Monday, Feb. 21, 2011 | 1:55 a.m.
Las Vegas Weekly
- Dogfighting with frickin' laser beams (2-16-2011)
Map of Henderson Executive Airport
3500 Executive Terminal Dr, Henderson
Beyond the Sun
When Richard Coe retired from the Air Force in 2008, he wasn’t quite sure how he would re-assimilate into civilian life.
After all, being grounded after flying F-16 fighter jets for more than a decade leaves one with some sea, um, air legs.
“When I was in the military, it was the best experience, getting to travel around the world and fly planes,” said Coe, who goes by the call name “Tex." He said he thought to himself, “If only I could bottle this experience up…”
The former Nellis airman founded Monarch Sky Flight School in 2008, starting out with one flying instructor -- himself -- and one plane at Henderson Executive Airport.
Now, Coe’s company, which includes aviation support company Mojave Aviation, boasts 50 employees and 25 aircraft.
Although flying lessons got Coe back into the air, flight school never reached the rush and high of flying a fighter plane, he said.
Enter Air Combat Ace: Las Vegas’ latest attraction that lets adrenaline junkies fly a fighter plane -- an Extra 330LC that can pull plus or minus 10 Gs -- under the supervision of an accompanying fighter pilot.
In addition to the “Top Gun” experience, which costs about $500, riders can also participate in the “Air Combat” adventure: aerial dog fighting with another fighter plane for about $1,800 per person.
Coe, 36, likens Air Combat Ace to “jousting for the 21st century,” but in reality, it will be more like playing laser tag in the sky. The company is in talks with the Federal Aviation Administration to place low-energy lasers in the planes. When the lasers “hit,” smoke will emit from the rear of the plane.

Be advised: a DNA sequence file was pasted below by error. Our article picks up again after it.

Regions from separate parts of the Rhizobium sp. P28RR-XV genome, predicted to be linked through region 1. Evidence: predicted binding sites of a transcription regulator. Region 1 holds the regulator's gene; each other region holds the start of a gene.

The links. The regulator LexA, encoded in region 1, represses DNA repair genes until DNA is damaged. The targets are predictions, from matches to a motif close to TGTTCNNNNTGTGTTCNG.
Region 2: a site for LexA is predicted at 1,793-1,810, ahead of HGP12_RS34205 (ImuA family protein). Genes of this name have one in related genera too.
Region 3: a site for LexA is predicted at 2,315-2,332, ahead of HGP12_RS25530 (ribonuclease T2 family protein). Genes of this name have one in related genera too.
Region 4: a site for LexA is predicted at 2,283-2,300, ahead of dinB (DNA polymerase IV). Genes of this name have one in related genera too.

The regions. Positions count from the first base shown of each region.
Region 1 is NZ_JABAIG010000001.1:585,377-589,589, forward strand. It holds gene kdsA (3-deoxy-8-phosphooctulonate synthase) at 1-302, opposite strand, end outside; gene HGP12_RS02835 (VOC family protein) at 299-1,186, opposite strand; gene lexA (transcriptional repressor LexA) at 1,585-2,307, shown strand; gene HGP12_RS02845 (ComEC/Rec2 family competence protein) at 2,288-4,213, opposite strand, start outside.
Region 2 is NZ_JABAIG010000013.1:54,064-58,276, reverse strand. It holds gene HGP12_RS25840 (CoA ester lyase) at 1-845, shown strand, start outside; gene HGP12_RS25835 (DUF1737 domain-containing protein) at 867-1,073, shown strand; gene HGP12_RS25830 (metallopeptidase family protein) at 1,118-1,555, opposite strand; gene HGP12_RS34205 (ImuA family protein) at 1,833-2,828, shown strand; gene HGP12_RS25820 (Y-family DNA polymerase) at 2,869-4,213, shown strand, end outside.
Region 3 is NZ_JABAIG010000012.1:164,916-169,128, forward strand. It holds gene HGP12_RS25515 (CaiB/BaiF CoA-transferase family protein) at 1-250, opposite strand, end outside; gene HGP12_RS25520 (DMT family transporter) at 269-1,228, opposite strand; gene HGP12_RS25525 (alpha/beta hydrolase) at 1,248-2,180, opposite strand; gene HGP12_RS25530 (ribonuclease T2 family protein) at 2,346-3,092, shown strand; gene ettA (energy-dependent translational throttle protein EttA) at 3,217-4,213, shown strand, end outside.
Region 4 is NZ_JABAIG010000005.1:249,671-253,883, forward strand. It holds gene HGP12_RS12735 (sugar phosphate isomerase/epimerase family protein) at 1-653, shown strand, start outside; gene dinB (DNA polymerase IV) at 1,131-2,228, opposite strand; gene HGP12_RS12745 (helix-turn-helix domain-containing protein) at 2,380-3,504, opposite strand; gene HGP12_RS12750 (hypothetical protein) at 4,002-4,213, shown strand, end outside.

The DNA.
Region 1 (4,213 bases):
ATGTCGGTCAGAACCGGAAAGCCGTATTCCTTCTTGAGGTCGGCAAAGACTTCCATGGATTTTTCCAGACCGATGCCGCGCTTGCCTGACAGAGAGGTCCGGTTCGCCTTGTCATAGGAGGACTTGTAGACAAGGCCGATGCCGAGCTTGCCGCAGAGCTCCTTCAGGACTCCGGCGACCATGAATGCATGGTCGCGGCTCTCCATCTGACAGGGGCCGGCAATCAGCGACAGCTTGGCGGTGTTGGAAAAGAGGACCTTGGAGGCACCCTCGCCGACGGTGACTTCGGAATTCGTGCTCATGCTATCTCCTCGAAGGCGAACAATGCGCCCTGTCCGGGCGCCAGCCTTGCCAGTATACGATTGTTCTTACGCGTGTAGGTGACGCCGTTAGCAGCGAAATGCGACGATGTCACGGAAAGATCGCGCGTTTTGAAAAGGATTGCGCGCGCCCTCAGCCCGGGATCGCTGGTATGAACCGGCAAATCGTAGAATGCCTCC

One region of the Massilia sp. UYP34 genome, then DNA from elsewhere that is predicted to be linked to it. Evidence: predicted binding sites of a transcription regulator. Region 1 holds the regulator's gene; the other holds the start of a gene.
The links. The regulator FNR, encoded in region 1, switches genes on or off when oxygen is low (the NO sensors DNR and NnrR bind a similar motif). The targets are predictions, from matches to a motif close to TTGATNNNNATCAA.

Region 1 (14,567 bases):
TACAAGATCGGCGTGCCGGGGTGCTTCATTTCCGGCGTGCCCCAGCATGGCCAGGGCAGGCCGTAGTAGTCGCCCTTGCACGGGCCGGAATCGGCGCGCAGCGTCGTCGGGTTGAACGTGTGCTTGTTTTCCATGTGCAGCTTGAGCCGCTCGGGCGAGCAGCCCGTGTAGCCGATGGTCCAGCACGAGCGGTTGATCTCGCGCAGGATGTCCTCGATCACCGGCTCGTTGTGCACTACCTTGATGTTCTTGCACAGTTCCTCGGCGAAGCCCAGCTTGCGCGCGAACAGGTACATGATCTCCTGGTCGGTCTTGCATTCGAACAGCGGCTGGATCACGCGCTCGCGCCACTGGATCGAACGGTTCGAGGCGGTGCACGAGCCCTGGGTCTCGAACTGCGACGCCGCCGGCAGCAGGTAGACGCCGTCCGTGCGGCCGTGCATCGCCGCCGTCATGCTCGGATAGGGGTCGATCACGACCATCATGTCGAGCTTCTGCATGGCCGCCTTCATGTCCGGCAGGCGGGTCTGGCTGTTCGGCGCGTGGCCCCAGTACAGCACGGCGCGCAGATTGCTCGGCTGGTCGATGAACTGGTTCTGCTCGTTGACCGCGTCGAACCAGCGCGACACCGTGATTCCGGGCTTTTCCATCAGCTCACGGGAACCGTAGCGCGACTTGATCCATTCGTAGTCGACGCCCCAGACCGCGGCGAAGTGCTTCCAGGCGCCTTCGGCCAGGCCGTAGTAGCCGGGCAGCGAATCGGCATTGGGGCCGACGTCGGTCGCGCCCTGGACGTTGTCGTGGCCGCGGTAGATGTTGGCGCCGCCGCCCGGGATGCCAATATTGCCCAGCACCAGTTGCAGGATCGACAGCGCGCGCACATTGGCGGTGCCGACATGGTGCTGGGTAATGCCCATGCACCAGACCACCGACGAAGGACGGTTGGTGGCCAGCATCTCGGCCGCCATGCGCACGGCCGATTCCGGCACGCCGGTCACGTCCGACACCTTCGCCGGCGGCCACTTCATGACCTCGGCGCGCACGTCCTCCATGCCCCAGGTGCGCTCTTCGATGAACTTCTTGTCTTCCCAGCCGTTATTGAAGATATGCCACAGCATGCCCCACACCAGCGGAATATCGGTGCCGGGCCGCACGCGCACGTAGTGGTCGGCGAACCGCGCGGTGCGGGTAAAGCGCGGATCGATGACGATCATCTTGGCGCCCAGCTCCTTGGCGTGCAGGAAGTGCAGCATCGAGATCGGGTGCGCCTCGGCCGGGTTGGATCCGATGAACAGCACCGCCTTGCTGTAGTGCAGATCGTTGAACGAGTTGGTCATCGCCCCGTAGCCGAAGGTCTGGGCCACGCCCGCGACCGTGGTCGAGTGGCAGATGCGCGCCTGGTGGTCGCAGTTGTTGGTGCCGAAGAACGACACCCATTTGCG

And with four small cameras attached in the planes’ interior and exterior, the high-flying experience is recorded for posterity.
“It’s so wild,” said Coe’s business partner and investor, Gareth Long. “It’s every boy’s dream to be a fighter pilot after watching 'Top Gun.' This enables you to fulfill your childhood dream without being in the military.”
Long, a self-proclaimed “avid pilot” with 350 hours behind the joystick, is a bit of an entrepreneur himself. The British transplant founded Amibug Holdings, LLC, last year to manage his slew of business investments: check validation company Altcharge, restaurants Nu Sanctuary Lounge and Laziza Lounge, and now Air Combat Ace.
Long’s latest venture marries the 31-year-old’s passion for the sky with his business acumen, he said.
Air Combat Ace is not just about the flight experience. Hanger B100 at Henderson Executive Airport will house a small flight museum and a full bar, where riders can mingle with fighter pilots and watch a replay of their sky-high joust.
“You come down, the testosterone is starting to come down a few notches and then you get to enjoy the ambiance in the hanger,” Coe said. “But start to finish, my goal is for the person who does either of the two programs to come back and say it’s the coolest thing they’ve ever done in their life.”
For the more faint of heart, Air Combat Ace’s sister company, Vegas 500, offers two luxury flight experiences. For between $119 and $439, interested parties can fly in one of two Cessna Grand Caravan planes for a dinner flight above the Strip or a tour of the Grand Canyon.
“They have a nicer interior than a G6 jet, with club-style seating, fold-out tables, DVD screen systems… it’s got a beautiful interior,” Long said. “We try to create a better experience for the customer (than other touring companies).”
For Coe, launching his companies in the heart of the Great Recession wasn't an easy feat, he said.
“It was a challenging environment. It’s been such hard work to get your vision and dreams to fruition,” he said. “But this is a huge milestone.
“If you have a vision and you’re persuasive enough, you can put your mind to anything and be successful.”
Air Combat Ace is taking reservations.